Finally, it is helpful to remember that the primary metaphor for the church used over and over again in the Bible is that of a body. There are many parts and each part is needed in order for the body to function well. As you consider both internal and external strands within the body of Christ, you begin to see how very important each strand is. You also see just how important it is for each strand to be connected wisely to one another. The strands cannot exist as parallel entities. It is the role of wise leadership to strengthen the interconnectedness of the various people who represent these multiple aspects of care. This will only happen if wise leadership encourages and facilitates this connection. Once it does, a web of care will emerge that will provide a more safe, secure and wise context to provide care for the people who attend your local church.

Copyright © 2014 Timothy S. Lane 

Comment

Tim Lane

Dr. Timothy S. Lane is the President of the Institute for Pastoral Care and has a counseling practice in Fayetteville, GA. He is a minister in the Presbyterian Church in America (PCA), having been ordained in 1991 and a member of Metro-Atlanta Presbytery. Tim has authored Living Without Worry: How to Replace Anxiety with Peace, and co-authored How People Change and Relationships: A Mess Worth Making. He has written several mini-books including PTSD, Forgiving Others, Sex Before Marriage, Family Feuds, Conflict, and Freedom From Guilt.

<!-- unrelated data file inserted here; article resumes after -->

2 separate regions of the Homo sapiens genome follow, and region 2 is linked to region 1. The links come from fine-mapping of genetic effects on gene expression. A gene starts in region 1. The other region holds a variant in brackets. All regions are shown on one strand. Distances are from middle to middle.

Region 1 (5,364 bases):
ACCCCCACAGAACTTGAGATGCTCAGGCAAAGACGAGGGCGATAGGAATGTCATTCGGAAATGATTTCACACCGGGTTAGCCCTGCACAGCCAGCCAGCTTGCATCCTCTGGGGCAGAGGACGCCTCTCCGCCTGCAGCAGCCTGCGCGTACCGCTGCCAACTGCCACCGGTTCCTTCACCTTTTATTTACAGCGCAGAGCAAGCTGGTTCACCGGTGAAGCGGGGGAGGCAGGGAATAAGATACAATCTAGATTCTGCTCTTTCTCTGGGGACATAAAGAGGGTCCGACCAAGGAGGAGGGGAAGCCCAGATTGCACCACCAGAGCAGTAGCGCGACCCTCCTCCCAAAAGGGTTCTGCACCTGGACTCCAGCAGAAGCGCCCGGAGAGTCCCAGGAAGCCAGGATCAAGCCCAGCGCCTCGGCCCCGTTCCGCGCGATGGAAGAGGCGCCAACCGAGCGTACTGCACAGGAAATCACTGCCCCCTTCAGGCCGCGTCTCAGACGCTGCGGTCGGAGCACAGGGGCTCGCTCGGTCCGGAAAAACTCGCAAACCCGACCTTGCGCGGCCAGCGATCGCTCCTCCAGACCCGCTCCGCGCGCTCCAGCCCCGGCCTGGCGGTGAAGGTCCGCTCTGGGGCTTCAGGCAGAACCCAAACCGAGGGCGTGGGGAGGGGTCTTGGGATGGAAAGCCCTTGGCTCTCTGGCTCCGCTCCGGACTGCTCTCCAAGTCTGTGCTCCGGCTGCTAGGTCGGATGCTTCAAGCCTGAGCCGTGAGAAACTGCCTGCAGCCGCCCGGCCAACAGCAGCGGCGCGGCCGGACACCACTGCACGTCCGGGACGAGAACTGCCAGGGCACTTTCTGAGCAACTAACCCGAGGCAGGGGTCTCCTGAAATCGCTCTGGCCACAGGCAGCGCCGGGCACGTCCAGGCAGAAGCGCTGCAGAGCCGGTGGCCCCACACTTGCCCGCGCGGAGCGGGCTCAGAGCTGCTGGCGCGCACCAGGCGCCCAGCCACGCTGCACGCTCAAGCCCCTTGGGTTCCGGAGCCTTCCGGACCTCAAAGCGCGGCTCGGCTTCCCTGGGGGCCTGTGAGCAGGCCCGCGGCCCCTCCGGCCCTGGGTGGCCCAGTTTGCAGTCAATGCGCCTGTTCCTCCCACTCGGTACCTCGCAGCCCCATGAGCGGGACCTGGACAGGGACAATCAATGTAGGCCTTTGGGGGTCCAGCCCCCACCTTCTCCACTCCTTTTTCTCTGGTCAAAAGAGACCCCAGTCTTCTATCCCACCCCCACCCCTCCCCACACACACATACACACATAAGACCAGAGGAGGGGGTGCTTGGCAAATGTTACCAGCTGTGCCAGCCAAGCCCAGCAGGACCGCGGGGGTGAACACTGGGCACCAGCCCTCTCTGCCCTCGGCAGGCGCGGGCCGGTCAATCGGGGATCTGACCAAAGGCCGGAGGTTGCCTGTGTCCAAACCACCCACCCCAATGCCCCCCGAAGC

He has experience in both campus ministry (University of Georgia, 1984-1987) and pastoral ministry where he served as a pastor in Clemson, SC from 1991 until 2001. Beginning in 2001 until 2013, he served as a counselor and faculty at a counseling organization  in Philadelphia, PA. Beginning in 2007, he served as its Executive Director until 2013.

In 2014, Tim and his family re-located to his home state, Georgia, where he formed the non profit ministry the Institute for Pastoral Care. His primary desire and commitment is to help pastors and leaders create or improve their ability to care for the people who attend their churches. For more information about this aspect of Tim's work, please visit the section of this site for the Institute for Pastoral Care. He continues to write, speak and travel both nationally and internationally. Tim is adjunct professor of practical theology at several seminaries where he teaches about pastoral care in the local church.

A Web of Care: Internal Resources

The other day, I was doing some cleaning in my basement. While working in a particular corner, I walked right into a spider web. My entire face was consumed. As I tried to get loose, pieces of the web kept sticking to other parts of my body; my fingers, arms, shoulders and even my torso! I could not get free of the web's embrace no matter how hard I tried.